"He was a bold man that first eat an oyster."
So say Jonathan Swift, long-dead professional satirist and author of future Jack Black movies.
I've seen variations of this quote all over the place (occasionally with better verb tenses) and I get what he was saying. Oysters don't look like a thing you'd want to eat. They're quite gray, and wet. If you were coughing up sea life, the things that came out might look like the inside of an oyster. That means that someone, somewhere, decided that they were hungrier than this beach garbage looked bad and decided to smash one open and give it a go. Raw.
Wonderful for them -- and for the eminently quotable Smith -- that their accomplishment would go on to give us the much more eatable Oysters Rockefeller.
You may recognize them as:
Cheese & Bacon in an Oyster Shell 14
I think what Jonathan Swift failed to do is give credit to all of the other gastronomical astronauts (gastronauts?) who also came between him and the Bravest Oyster Eater.
For the record I feel bad for using "gastronauts"; it seems lazy.
I think picking a bivalve up off the beach and eating it raw is far tamer than the legions of people throughout history who have done so much more with so much less.
An aside: I'm fascinated with the thing inside of us that recoils in horror when we smell something terrible, and then immediately sets us to finding someone else to share in that smell. I expect a lot of these hypothetical food proto-scientists did the very same thing right before declaring their invention a "delicacy".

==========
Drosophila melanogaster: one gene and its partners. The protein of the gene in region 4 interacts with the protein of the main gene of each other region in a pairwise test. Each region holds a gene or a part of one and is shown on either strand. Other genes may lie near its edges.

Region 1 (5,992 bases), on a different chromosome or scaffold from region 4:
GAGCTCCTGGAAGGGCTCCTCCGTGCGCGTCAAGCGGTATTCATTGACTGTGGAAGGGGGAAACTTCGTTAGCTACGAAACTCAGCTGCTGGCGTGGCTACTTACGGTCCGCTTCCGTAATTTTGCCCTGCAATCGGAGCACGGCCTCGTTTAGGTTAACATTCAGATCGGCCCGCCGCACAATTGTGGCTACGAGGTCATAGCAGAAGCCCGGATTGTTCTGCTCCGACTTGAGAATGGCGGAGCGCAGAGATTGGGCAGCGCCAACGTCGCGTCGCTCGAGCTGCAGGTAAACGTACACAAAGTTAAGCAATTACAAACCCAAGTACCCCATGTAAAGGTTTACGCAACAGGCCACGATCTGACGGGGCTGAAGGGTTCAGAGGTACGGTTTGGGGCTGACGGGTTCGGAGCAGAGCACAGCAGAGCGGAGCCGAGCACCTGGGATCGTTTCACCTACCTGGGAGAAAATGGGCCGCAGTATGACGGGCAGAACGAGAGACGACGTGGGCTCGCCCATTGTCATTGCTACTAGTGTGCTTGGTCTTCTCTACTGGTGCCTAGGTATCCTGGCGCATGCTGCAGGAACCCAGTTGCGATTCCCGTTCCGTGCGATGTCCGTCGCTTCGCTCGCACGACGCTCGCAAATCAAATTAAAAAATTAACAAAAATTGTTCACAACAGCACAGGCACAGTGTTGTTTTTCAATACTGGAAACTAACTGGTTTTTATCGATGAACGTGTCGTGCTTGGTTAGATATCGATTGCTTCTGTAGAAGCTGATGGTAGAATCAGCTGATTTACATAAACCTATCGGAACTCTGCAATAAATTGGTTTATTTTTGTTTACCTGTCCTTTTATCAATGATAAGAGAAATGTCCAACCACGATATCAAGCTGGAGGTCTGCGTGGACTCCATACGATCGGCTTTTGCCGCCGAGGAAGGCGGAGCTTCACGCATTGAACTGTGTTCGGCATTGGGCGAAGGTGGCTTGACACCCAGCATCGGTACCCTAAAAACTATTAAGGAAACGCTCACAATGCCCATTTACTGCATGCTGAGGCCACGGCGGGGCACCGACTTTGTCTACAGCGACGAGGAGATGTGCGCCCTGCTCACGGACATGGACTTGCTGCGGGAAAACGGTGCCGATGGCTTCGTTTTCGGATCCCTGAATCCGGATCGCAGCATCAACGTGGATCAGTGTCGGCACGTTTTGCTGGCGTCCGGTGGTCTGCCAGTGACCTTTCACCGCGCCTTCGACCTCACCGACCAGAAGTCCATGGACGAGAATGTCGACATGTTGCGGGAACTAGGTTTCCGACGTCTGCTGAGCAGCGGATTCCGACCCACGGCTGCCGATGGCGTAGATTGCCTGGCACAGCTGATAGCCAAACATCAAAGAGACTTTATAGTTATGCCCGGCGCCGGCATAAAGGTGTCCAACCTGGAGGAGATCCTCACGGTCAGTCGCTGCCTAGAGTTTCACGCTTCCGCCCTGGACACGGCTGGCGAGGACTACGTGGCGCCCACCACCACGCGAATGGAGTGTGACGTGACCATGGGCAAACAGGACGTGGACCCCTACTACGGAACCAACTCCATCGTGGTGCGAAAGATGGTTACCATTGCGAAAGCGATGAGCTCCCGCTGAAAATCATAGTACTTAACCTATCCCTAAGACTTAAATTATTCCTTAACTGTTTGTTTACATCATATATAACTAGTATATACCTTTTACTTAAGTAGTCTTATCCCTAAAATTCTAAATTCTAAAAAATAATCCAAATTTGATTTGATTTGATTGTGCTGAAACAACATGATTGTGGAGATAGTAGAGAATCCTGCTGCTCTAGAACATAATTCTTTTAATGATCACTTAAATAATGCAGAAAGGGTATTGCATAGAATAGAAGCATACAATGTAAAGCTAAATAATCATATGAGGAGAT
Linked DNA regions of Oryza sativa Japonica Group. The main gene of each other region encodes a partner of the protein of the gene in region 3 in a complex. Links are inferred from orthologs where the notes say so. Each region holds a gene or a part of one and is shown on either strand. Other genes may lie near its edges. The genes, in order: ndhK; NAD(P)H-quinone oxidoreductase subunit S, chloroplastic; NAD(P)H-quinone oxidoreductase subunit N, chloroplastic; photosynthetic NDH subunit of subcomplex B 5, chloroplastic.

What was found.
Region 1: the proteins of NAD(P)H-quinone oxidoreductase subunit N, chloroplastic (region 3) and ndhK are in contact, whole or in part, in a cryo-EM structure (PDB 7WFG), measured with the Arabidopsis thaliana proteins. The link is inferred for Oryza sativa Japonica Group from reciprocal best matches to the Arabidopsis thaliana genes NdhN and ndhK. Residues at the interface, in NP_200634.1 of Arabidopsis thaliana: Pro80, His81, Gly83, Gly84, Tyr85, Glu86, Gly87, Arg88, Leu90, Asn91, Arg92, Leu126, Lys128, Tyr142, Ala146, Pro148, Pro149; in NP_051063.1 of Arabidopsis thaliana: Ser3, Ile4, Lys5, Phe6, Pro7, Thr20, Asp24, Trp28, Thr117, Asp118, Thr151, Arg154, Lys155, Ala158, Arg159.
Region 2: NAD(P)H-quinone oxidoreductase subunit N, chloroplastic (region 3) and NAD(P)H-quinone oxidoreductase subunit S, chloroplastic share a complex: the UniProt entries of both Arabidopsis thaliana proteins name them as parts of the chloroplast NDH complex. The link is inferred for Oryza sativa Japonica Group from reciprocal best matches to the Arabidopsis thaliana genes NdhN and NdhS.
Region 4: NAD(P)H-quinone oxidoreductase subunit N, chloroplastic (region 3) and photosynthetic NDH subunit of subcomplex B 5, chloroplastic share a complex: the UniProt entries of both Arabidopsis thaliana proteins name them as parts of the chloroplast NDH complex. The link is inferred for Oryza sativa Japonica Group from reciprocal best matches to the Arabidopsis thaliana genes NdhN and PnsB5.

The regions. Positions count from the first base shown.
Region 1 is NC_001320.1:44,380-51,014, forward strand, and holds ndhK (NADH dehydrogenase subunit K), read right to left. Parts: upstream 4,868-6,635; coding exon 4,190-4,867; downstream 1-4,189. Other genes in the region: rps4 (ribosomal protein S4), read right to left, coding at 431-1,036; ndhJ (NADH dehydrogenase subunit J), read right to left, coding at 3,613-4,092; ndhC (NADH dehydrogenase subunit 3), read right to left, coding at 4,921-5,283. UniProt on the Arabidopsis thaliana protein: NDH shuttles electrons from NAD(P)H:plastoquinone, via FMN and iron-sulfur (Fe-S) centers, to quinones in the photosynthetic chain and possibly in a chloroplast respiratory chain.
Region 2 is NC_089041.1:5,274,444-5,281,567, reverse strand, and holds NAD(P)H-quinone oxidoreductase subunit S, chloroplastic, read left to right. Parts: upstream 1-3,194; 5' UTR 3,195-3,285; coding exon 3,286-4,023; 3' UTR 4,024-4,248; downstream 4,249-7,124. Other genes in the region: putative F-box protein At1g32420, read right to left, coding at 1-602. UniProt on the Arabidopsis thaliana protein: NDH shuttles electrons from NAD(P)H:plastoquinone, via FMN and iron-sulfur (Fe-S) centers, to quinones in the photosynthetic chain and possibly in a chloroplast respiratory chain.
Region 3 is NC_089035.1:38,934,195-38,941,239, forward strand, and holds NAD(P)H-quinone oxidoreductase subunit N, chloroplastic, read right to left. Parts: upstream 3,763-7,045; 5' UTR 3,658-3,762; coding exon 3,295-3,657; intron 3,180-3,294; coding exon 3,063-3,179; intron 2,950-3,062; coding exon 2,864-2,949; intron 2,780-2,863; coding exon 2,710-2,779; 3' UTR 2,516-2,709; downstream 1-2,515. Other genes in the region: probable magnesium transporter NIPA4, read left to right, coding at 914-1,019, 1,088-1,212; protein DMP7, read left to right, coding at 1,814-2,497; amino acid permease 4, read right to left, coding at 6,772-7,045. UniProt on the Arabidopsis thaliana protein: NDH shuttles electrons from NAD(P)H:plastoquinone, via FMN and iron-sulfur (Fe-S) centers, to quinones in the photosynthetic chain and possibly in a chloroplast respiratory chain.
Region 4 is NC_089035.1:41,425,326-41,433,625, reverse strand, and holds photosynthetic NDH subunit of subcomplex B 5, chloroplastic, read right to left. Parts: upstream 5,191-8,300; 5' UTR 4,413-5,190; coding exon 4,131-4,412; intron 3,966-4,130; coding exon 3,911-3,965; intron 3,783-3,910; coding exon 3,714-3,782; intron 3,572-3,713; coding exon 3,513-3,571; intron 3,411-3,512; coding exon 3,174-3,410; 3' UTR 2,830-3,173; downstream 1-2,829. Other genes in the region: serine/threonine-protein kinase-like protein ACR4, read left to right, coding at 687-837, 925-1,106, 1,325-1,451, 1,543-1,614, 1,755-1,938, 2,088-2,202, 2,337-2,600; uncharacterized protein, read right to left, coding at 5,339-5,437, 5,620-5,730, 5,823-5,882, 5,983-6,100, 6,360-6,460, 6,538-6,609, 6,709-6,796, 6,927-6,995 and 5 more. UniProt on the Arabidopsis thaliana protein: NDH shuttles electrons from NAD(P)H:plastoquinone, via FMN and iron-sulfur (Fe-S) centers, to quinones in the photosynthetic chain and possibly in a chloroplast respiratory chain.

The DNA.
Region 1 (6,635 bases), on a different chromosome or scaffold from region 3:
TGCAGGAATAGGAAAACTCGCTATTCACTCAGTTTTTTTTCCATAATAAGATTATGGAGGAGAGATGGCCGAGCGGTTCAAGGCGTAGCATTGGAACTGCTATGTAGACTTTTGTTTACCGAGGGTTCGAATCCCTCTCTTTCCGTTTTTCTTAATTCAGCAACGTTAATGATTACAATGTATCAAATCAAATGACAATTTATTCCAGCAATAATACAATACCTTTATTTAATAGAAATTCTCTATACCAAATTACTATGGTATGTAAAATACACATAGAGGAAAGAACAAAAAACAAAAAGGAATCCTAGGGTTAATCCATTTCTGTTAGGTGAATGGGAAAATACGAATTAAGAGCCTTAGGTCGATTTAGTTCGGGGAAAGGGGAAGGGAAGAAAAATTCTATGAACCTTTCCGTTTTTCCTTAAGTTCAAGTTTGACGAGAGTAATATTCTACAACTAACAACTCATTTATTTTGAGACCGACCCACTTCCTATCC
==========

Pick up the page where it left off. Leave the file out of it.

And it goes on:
The innovators of the first cheeses deserve some credit. Adding acid to milk creates a pretty basic cheese that's present in nearly any culture that had ready access to dairy. Farmer's cheese, queso blanco, Paneer, and so on. Good on them for deciding to roll with curdled milk instead of throwing it out but the whole process is pretty tame. If you're set on using up your milk I don't think it's too much of a leap to strain the lumpy bits out and see how they taste on their own. These innovators are noteworthy but I don't believe they are trailblazers.
The real pioneer of cheese is the guy who opened his cellar and noticed that his carefully hoarded cheese wheels had hideous bleu veins running through them. It would have looked a lot like any other thing he had ever tried to eat that had become, over the course of days or weeks, lousy with mold and inedible. On top of the visual warning the smell (mildew mildew mildew mildew) would have hit him first. He should have thrown it all out. He should have tied une bandana around his mouth and burned it in a trash heap downwind from civilization. He should not have eaten it. No one was there to say, "This is a thing and you'll be ok after you eat it because it is not, as your nose would try to convince you, poison." Being the first person to eat bleu cheese (or gorgonzola, if you're fancy) is very much a "roll the dice" situation.
Lucky for fans of buffalo wings, then, that the dice were rolled and people across the world decided to pretend that bleu cheese was food and not garbage.
Of course, this is not to say that bleu cheese is the only thing that eating garbage has given us.